THIS

Progressive politics, ideas & culture

Menu

It's time for the Green Party to debate (Updated)

This Magazine Staff

This morning the Green Party of Canada announced that it has retained a lawyer to pressure Canadian broadcasters to include the Greens in future electoral debates (including the one rumoured to be announced on Friday). Up until now, the TV networks have always brushed off the Greens because they had no MP sitting in parliament. That changed, technically, on August 30, when independent B.C. MP Blair Wilson joined the party. Even had that not happened, it’s time for the Green Party, and leader Elizabeth May, seen here, to get a shot at the microphone.
Many progressives have regarded the Green Party with a certain amount of suspicion — the Greens’ growing popularity undoubtedly risks splitting the left, as the Globe’s Lawrence Martin writes this morning. (Chantal Hébert in the Star thinks the Greens threaten the Conservatives as well.)
(Update, 5:30 pm: NDP spokesperson Carl Belanger called back this afternoon to say that in the NDP’s view, “Nothing has changed since the last election” to make the Greens a part of the debates now. Wilson, he said, wasn’t elected as a Green and hasn’t sat in session as one, so they don’t find the argument persuasive.)
Green Party spokesperson Camille Labchuk told me earlier this afternoon that her party doesn’t regard itself as being right or left, and in fact thinks the labels themselves are outdated. “It’s wrong to think of the Green Party as a party of the left,” she told me by phone. “Many of our supporters are former Progressive Conservatives who are political orphans — the Conservative party is nothing like the PC party was.”


But the Greens have undeniably moved left since Elizabeth May became leader, and many of their policies will end up stepping on the toes of the NDP and the Liberals. The Greens have the potential to be a disruptive force in progressive politics (in many ways, they already are), and not necessarily in a helpful or constructive way — Jean Chrétien coasted for years as the Reform and PC parties scrapped with each other, fighting over voters and getting nowhere.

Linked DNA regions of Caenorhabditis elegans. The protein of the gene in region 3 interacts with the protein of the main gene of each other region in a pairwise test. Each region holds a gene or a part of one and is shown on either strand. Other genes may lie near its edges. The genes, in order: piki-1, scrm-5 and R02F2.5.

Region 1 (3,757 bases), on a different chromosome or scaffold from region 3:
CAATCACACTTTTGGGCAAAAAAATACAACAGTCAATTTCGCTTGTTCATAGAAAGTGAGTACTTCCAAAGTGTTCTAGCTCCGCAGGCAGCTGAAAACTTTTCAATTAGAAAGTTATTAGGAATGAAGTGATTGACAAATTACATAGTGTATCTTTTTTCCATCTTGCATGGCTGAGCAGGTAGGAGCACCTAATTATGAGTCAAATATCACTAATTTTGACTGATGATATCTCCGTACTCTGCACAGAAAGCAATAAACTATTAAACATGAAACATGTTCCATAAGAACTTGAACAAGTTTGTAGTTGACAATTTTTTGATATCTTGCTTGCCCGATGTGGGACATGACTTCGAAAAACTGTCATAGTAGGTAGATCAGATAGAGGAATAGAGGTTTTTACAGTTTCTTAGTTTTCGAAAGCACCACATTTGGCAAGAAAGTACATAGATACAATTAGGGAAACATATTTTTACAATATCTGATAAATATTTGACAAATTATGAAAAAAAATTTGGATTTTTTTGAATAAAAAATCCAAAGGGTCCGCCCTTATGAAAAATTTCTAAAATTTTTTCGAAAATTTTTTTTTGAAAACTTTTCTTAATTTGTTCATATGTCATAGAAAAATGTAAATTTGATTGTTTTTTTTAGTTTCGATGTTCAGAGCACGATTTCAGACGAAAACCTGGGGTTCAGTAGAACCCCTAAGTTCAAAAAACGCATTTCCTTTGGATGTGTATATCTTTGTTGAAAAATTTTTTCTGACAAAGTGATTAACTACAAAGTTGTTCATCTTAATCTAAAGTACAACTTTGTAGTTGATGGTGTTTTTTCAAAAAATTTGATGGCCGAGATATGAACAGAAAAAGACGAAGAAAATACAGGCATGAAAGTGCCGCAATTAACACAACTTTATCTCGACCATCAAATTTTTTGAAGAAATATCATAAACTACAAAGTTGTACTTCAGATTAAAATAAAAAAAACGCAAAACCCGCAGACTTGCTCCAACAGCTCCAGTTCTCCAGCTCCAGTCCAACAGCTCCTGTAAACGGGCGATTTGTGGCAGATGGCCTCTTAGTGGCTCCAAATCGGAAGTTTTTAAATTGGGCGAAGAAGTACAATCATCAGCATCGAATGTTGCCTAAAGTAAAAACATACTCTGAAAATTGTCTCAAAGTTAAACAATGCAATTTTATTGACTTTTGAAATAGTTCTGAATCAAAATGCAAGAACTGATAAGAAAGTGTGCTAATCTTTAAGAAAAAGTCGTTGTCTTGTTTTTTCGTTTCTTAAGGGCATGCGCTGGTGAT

But that’s a problem for the parties and their strategists and pollsters and door-knockers. Among voters, the Greens have earned the right to be heard in a national leaders’ debate. They’re moving the needle on opinion polls; when asked, Canadians generally feel they should have a place in the debates; and their platform needs and deserves the scrutiny that will only really come when they are treated as an electoral going concern. Sniping from the sidelines, as they’ve been forced to do in recent years, doesn’t help anyone. Put them in the ring and see how they do.
The networks say they won’t make the call on including May until the election is actually called, but Labchuk said the party’s feeling optimistic. “We don’t feel like it will be possible to exclude us this time around. We will not accept the argument that we can’t be part of the debate.”
CC-licenced photo courtesy Flickr user itzafineday

Show Comments